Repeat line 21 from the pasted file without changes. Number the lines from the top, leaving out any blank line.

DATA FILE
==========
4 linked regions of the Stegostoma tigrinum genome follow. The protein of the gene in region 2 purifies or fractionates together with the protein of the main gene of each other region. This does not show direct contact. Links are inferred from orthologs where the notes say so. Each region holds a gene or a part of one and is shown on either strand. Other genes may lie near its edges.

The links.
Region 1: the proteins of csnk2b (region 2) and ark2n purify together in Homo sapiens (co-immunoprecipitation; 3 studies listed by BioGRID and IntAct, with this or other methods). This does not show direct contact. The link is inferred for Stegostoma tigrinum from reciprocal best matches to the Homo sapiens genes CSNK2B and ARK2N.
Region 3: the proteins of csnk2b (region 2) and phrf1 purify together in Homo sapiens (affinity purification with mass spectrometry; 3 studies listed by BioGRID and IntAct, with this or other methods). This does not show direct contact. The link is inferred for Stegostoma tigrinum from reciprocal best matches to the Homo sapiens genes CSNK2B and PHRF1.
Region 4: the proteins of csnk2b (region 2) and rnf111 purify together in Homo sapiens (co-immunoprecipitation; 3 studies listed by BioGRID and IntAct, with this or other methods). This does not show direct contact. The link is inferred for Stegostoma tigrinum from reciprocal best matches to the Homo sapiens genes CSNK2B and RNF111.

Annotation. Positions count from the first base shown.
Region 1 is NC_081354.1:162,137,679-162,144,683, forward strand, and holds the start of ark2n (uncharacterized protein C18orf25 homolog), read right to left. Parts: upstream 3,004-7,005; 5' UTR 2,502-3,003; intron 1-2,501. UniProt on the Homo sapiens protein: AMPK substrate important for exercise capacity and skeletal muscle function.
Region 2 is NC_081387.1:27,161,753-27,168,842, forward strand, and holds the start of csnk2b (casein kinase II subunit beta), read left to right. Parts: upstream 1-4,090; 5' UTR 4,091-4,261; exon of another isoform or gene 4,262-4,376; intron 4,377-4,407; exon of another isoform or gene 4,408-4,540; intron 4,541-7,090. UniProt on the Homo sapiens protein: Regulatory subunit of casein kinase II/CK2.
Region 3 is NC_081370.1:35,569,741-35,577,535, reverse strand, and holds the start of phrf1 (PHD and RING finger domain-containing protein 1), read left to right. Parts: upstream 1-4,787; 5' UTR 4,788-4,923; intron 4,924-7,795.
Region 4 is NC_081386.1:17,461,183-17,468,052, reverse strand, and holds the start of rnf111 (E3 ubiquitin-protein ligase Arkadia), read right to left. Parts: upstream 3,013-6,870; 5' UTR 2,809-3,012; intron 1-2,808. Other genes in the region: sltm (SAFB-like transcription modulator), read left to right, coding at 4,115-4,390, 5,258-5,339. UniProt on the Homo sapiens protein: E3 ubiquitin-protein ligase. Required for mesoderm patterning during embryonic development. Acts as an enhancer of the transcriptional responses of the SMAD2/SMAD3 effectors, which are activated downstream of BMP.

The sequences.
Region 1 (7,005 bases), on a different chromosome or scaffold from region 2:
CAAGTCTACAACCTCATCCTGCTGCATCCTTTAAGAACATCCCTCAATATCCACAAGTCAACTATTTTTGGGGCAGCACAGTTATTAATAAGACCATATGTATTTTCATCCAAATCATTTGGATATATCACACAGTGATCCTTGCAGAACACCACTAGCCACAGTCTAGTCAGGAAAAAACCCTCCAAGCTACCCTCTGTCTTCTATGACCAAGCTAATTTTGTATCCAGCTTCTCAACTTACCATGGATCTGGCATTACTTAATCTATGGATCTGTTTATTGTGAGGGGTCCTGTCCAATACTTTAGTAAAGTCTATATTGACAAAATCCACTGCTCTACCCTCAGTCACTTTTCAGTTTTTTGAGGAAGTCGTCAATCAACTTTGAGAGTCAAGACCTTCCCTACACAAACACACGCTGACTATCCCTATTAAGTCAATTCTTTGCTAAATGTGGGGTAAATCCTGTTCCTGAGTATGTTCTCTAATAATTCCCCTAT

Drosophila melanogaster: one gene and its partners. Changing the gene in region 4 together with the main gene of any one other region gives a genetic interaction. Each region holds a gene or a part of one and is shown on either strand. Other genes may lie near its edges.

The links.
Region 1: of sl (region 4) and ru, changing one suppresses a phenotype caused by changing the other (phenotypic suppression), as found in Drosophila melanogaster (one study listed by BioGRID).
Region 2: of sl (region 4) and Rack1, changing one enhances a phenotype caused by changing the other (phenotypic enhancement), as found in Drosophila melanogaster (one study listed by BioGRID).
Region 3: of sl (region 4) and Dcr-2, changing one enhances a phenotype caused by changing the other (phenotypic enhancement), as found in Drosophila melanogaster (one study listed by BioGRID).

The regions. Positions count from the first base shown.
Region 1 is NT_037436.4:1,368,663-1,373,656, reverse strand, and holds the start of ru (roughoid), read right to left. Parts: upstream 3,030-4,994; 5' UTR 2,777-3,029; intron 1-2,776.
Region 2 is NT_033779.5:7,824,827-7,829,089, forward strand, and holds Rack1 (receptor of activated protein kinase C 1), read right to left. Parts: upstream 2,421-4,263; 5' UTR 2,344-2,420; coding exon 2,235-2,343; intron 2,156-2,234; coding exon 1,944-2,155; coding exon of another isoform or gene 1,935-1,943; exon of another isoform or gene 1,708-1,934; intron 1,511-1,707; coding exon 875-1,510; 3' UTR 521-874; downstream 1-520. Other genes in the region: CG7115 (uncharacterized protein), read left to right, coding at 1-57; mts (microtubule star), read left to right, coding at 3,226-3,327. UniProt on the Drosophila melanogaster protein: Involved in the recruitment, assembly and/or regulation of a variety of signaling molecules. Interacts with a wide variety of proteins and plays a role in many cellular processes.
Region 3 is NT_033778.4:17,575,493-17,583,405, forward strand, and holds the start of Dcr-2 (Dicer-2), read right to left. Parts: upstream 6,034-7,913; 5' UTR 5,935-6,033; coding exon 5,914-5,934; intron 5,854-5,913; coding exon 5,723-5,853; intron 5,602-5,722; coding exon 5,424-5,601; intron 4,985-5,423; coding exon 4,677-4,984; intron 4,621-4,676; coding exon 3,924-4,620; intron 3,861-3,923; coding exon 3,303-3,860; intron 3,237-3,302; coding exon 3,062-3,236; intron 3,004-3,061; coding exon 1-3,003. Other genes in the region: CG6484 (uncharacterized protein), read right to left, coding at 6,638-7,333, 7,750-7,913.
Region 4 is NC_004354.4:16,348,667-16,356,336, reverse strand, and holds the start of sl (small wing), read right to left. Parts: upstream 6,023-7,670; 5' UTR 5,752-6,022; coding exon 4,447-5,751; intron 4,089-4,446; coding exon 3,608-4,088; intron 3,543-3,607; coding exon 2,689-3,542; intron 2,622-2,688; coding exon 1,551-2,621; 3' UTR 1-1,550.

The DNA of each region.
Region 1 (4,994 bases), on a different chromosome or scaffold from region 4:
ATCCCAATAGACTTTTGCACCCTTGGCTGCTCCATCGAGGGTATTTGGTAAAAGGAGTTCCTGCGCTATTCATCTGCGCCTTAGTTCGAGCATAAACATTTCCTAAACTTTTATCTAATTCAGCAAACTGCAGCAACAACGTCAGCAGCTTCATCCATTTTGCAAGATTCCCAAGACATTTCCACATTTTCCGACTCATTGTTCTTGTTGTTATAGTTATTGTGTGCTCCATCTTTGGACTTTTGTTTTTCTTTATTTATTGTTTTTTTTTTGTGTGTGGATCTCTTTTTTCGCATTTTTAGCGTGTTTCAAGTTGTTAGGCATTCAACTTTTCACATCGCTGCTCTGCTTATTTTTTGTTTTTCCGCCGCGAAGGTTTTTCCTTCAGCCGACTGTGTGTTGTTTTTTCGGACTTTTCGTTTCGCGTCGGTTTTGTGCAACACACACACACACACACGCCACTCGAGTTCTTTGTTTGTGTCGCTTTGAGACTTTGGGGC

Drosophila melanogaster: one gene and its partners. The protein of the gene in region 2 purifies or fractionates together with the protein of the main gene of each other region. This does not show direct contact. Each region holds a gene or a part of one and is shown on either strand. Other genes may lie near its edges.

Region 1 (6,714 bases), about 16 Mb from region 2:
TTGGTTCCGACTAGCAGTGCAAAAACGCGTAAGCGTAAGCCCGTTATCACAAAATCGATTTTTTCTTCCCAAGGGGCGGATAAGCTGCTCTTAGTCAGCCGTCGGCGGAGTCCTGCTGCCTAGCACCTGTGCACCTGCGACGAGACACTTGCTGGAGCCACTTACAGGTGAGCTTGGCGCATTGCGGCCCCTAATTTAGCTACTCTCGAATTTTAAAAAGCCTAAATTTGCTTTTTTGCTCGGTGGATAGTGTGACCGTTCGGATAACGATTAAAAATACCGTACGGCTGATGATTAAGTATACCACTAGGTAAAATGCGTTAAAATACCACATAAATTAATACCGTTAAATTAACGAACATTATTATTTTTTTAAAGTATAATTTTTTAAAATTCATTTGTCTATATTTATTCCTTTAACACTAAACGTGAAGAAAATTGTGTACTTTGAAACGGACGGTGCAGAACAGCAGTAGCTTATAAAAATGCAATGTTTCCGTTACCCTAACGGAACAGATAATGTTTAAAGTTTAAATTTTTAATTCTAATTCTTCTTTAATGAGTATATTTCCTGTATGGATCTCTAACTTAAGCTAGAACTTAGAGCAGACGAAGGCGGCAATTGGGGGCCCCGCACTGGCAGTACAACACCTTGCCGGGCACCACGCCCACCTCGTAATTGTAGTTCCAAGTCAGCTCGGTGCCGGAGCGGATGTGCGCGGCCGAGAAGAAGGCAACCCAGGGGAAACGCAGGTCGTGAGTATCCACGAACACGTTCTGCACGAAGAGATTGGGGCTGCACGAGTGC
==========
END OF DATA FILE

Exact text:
Region 2 is NT_033779.5:7,824,827-7,829,089, forward strand, and holds Rack1 (receptor of activated protein kinase C 1), read right to left. Parts: upstream 2,421-4,263; 5' UTR 2,344-2,420; coding exon 2,235-2,343; intron 2,156-2,234; coding exon 1,944-2,155; coding exon of another isoform or gene 1,935-1,943; exon of another isoform or gene 1,708-1,934; intron 1,511-1,707; coding exon 875-1,510; 3' UTR 521-874; downstream 1-520. Other genes in the region: CG7115 (uncharacterized protein), read left to right, coding at 1-57; mts (microtubule star), read left to right, coding at 3,226-3,327. UniProt on the Drosophila melanogaster protein: Involved in the recruitment, assembly and/or regulation of a variety of signaling molecules. Interacts with a wide variety of proteins and plays a role in many cellular processes.